Because cars, S.U.V.'s and other light-duty vehicles account for 40 percent of the nation's oil use, changes in the regulatory system are always watched closely, more so in an era of increased concern over foreign oil imports, rising fuel prices and debate on the effects of global warming.
The broad outline of the Bush plan is almost certain to meet objections from environmentalists and those hoping for an aggressive approach to curbing dependence on foreign oil. But domestic automakers are likely to see it as a victory, since the new plan will decrease advantages that some foreign automakers, like Honda, have in the current system because they do not make the heaviest trucks and S.U.V.'s.
Roughly speaking, corporate average fuel economy regulations -- known as C.A.F.E. standards in the industry -- divide each automaker's annual new vehicle production into two categories: passenger cars and light-duty trucks. New cars must average 27.5 miles a gallon and light trucks 21.2 miles a gallon in 2005 models and 22.2 miles by 2007. The figures represent lab-generated mileage and overstate the numbers that can be achieved on the road. Rules for cars are not being changed.
When the current two-category system was created in the 1970's, cars ruled the American road. Since then, automakers have developed new classes of vehicles that qualify as trucks, including S.U.V.'s, minivans and family-oriented pickup trucks with two rows of seats. As a result, not only is the number of vehicles on the road increasing, but the average new vehicle is getting lower mileage than it did two decades ago because so many more new vehicles are trucks. An increasing emphasis on horsepower is also a major factor.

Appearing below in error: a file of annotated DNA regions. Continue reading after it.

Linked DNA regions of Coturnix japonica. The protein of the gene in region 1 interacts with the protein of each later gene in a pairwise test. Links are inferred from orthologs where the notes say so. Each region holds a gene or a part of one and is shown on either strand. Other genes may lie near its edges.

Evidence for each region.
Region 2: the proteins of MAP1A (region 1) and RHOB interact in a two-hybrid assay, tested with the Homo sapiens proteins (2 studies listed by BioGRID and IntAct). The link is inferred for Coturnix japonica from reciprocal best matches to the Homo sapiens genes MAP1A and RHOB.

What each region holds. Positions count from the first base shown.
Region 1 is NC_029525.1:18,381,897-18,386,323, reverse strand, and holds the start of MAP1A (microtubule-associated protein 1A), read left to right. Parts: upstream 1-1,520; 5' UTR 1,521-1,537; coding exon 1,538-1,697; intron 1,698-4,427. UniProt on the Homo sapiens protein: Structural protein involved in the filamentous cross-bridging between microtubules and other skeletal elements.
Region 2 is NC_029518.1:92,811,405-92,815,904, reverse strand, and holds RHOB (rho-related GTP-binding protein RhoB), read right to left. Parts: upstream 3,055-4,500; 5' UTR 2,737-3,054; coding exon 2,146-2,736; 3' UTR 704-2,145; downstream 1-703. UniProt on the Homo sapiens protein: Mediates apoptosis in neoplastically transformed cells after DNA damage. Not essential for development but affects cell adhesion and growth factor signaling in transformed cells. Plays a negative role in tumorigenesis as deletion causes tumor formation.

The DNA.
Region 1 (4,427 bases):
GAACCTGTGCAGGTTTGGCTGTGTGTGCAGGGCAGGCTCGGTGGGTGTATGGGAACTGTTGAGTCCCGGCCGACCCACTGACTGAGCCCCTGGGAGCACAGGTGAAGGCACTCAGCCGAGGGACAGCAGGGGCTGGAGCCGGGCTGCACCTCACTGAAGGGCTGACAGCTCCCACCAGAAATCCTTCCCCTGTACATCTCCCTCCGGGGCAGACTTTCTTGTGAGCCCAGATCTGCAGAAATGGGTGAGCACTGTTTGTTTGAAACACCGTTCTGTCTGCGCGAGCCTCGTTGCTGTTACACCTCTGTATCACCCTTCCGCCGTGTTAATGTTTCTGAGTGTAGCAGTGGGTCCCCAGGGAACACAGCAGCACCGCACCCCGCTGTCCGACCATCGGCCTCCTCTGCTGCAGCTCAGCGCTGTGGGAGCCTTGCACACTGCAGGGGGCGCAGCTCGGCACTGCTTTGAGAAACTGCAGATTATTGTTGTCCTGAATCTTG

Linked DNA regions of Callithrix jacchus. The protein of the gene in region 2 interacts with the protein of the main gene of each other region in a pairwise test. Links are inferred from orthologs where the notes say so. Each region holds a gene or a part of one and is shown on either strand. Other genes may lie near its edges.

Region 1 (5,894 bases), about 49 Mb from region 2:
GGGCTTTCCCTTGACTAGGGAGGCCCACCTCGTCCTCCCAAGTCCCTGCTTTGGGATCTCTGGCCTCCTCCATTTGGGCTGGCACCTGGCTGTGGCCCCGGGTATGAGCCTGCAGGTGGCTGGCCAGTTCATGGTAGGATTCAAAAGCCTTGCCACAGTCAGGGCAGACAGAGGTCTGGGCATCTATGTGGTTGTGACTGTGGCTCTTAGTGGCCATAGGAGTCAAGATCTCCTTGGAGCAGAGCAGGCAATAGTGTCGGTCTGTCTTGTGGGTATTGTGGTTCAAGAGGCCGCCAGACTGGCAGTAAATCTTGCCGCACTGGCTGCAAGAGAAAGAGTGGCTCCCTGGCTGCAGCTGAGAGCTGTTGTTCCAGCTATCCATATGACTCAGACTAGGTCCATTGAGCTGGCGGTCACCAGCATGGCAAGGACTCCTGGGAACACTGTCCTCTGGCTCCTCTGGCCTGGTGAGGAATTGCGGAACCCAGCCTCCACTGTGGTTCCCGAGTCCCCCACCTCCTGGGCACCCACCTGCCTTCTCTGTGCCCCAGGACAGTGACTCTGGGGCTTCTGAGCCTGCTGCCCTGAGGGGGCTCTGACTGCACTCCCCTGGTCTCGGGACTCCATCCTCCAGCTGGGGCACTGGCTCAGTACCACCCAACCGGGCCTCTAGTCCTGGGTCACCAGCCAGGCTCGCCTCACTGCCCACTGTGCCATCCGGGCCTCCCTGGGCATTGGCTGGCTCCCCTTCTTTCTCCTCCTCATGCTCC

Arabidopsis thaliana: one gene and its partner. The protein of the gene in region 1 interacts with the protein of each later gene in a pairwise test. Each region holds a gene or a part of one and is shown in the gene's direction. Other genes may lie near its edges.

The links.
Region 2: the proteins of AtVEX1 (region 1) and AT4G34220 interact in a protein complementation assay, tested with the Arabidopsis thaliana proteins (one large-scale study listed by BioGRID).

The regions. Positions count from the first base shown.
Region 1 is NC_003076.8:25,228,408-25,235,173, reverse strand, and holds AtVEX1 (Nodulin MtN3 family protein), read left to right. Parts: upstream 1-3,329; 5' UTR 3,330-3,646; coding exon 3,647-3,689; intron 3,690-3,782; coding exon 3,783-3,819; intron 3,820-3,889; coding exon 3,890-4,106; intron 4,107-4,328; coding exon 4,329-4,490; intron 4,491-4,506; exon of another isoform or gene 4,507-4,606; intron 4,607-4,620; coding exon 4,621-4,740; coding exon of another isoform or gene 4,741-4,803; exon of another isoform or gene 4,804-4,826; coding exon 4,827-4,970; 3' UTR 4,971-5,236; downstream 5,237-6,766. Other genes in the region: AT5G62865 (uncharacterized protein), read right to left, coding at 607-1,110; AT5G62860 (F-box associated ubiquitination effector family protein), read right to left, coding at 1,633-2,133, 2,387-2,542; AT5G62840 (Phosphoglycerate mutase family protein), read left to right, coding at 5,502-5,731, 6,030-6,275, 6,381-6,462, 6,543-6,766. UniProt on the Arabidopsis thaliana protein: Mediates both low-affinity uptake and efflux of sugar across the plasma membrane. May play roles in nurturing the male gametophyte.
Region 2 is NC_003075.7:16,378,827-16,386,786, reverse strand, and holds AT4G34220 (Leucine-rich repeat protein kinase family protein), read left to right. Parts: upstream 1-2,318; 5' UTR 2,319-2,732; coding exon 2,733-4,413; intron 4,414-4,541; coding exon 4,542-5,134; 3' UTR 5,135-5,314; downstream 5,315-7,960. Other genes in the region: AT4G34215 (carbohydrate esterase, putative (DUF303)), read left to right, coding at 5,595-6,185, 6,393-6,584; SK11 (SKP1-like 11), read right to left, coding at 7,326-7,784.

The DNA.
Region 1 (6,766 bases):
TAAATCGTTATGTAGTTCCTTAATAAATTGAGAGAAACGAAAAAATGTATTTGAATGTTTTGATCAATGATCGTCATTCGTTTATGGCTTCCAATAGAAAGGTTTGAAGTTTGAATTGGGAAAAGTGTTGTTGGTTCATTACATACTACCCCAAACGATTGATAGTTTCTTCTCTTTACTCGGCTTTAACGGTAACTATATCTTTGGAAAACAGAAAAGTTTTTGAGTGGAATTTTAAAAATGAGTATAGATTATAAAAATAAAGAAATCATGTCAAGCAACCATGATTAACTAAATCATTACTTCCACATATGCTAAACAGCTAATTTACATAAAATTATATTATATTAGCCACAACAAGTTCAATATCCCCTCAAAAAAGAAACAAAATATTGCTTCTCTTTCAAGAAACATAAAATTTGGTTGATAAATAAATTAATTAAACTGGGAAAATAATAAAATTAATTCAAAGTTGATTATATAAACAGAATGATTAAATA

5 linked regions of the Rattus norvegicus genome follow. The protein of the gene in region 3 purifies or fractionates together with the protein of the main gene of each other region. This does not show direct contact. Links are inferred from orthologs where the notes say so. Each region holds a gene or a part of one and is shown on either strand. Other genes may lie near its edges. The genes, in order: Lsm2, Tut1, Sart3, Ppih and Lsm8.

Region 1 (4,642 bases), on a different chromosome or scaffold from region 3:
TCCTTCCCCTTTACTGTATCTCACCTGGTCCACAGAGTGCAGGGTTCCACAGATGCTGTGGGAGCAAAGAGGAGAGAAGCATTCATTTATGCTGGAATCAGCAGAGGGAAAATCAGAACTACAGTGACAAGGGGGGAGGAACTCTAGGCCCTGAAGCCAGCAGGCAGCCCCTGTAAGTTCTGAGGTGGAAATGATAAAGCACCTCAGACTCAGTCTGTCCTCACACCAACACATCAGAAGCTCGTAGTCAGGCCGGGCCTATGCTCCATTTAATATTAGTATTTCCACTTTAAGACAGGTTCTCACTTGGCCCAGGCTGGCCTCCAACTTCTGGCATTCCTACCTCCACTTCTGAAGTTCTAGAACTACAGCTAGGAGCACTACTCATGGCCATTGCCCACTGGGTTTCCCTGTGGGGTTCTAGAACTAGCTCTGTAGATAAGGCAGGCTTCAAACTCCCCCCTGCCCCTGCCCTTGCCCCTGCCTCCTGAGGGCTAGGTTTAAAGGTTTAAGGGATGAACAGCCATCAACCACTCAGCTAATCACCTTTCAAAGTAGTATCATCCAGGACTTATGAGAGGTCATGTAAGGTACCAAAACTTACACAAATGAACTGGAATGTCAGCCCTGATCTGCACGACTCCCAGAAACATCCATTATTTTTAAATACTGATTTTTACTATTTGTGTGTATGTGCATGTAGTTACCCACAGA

Larger sport utility vehicles and pickup trucks weighing more than 8,500 pounds when loaded, like many Hummers and Ford Excursions, have been exempt from the regulations. When the system was created, vehicles of that weight were generally used for commercial purposes, but now hundreds of thousands sold each year are intended for family use.
Automakers have had powerful incentives to produce such vehicles because they are exempt from fuel regulations, have had rich profit margins, and many consumers can claim tax breaks for them. The administration had suggested including larger S.U.V.'s in fuel economy regulations in a first wave of proposals in December 2003, but domestic automakers objected that such a move would harm their fragile bottom lines.